The Wrong Way to Talk about Abstinence and Marriage
Wednesday, September 26, 2012Tweet
I'm a little bit late to the party on this one, but a friend asked me to comment on this "Waiting till the wedding night -- getting married the right way" article, so I'll share my thoughts.
This will be coming from the perspective of someone who did wait until I was married to have sex with (or kiss) my husband. I also invite you to check out perfectnumber628's response as someone who isn't married but plans not to have sex until she's married.
A lot of what I find problematic about this article are things I've discussed in previous posts, but I'll go through and break it down with links.
The basic message and tone of the article, and the reason people are reacting so strongly to it, is "My wife and I waited to have sex, so we did everything right and perfectly, and I judge and pity all of you who didn't wait, who did it wrong, and have a meaningless and unsatisfying marriage because of it."
The writer, Steven Crowder, apparently believes that he has every right to judge other people's relationships because so many people judged him and his wife and believed they'd never make it to their wedding day without having sex. You know what? People judged us too. I wrote a post about why waiting until marriage isn't as stupid as it sounds. And the very first thing I said was that I wanted to respond to the people who criticized us without judging those who didn't make the same decision that we did.
If you want to tell people they were wrong for judging you, then by all means talk about how fantastically happy you are that you waited. Talk about how all of the accusations thrown at you were false, and that everything worked out exactly how you hoped. But there is no reason that this has to include a sweeping indictment of everyone who made a different decision than you. Talking about the benefits of abstinence you experienced does not in any way necessitate slamming on people who are not abstinent.
The second issue I have is that Crowder boxes everyone into two cartoonishly simplistic groups: those who wait, who have a perfect, amazing, beautiful experience of getting married and having sex, and those who don't, who are promiscuous whores doomed to a life of sexual disappointment.
Seriously. This is how he characterizes those who said he'd never succeed in being abstinent until marriage: "I think that the women saying those things felt like the floozies they ultimately were, and the men, with their fickle manhood tied to their pathetic sexual conquests, felt threatened."
He addresses those who are wondering whether to "become a live-in harlot/mimbo and do it the world's way" by telling them they'd be happier doing it the right way, like he did.
As I've said before, by all means shout it from the rooftops if you're happy about your decision, but don't assume everyone who makes a different decision is automatically ruining their life.
He compares his and his wife's experience to another couple they met the morning after their wedding to illustrate how terrible it is not to do things the way he and his wife did. (As my friend pointed out, this story is possibly made up, as it starts out with "we overheard the table next to us discussing their very own wedding from the night prior" and then the punchline is that the groom's not even there because he's sleeping off a hangover.) It's completely ridiculous to try to say "Everyone who waits will have an experience just like ours, and everyone who doesn't will have an experience like this couple's."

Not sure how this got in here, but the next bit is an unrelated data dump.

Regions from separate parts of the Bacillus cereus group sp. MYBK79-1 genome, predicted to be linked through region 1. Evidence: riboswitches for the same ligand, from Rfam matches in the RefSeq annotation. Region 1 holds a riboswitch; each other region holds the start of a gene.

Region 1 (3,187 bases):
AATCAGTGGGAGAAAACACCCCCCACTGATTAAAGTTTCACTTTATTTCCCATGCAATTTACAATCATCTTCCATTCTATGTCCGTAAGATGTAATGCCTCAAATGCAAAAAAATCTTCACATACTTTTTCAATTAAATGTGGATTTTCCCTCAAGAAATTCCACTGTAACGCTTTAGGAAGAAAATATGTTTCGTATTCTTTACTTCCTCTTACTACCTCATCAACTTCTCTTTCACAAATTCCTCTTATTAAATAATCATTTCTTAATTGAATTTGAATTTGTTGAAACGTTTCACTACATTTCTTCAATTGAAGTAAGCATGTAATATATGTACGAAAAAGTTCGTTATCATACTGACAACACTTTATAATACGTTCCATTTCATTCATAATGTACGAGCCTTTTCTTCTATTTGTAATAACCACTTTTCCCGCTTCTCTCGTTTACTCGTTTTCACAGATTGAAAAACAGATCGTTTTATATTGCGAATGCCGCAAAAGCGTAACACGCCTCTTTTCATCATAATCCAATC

Guess what? There are lots of people who have sex before marriage and have really happy, healthy marriages and satisfying sex lives. Even though I didn't have sex before marriage and am happy with that decision, it would be completely stupid of me to lie and try to deny other people's experiences and feelings simply because they don't fit with my personal narrative. And also, there are people who do wait until they're married and have horrible, horrible sexual experiences because of an abusive spouse. The "waiting = good, not waiting = bad" narrative is WAY too simplistic to be taken seriously.
Another issue I have is that this article perpetuates the myth of amazing honeymoon sex. Crowder explicitly says, "Our wedding night was nothing short of amazing." I sincerely doubt that these two virgins had truly amazing, mind-blowing sex on their wedding night, but it's written as if to imply that: i.e., we did things right, and our reward was fantastic wedding night sex.
By contrast, I've tried to be upfront about the fact that sex is kind of difficult when you're just starting out. We certainly had a lot more to learn in the first weeks, months, year of our marriage than couples who had regularly had sex prior to getting married, but for me the tradeoff was more than worth it, to do that learning with someone I trusted completely who had made a lifelong commitment to me. However, this kind of nuanced message wouldn't have fit with Crowder's narrative of "If you do it the right way, like us, your reward is that everything is perfect and amazing."
If you truly believe that waiting until you're married to have sex was a great choice for you, then I see nothing wrong with telling the world that. But casting sweeping judgment on people not like you, calling others names, lumping everyone into simplistic categories, and vastly exaggerating yours and others' experiences is NOT the way to go about it.
What are your thoughts on this article? How can we encourage better conversations around sex, abstinence, and marriage?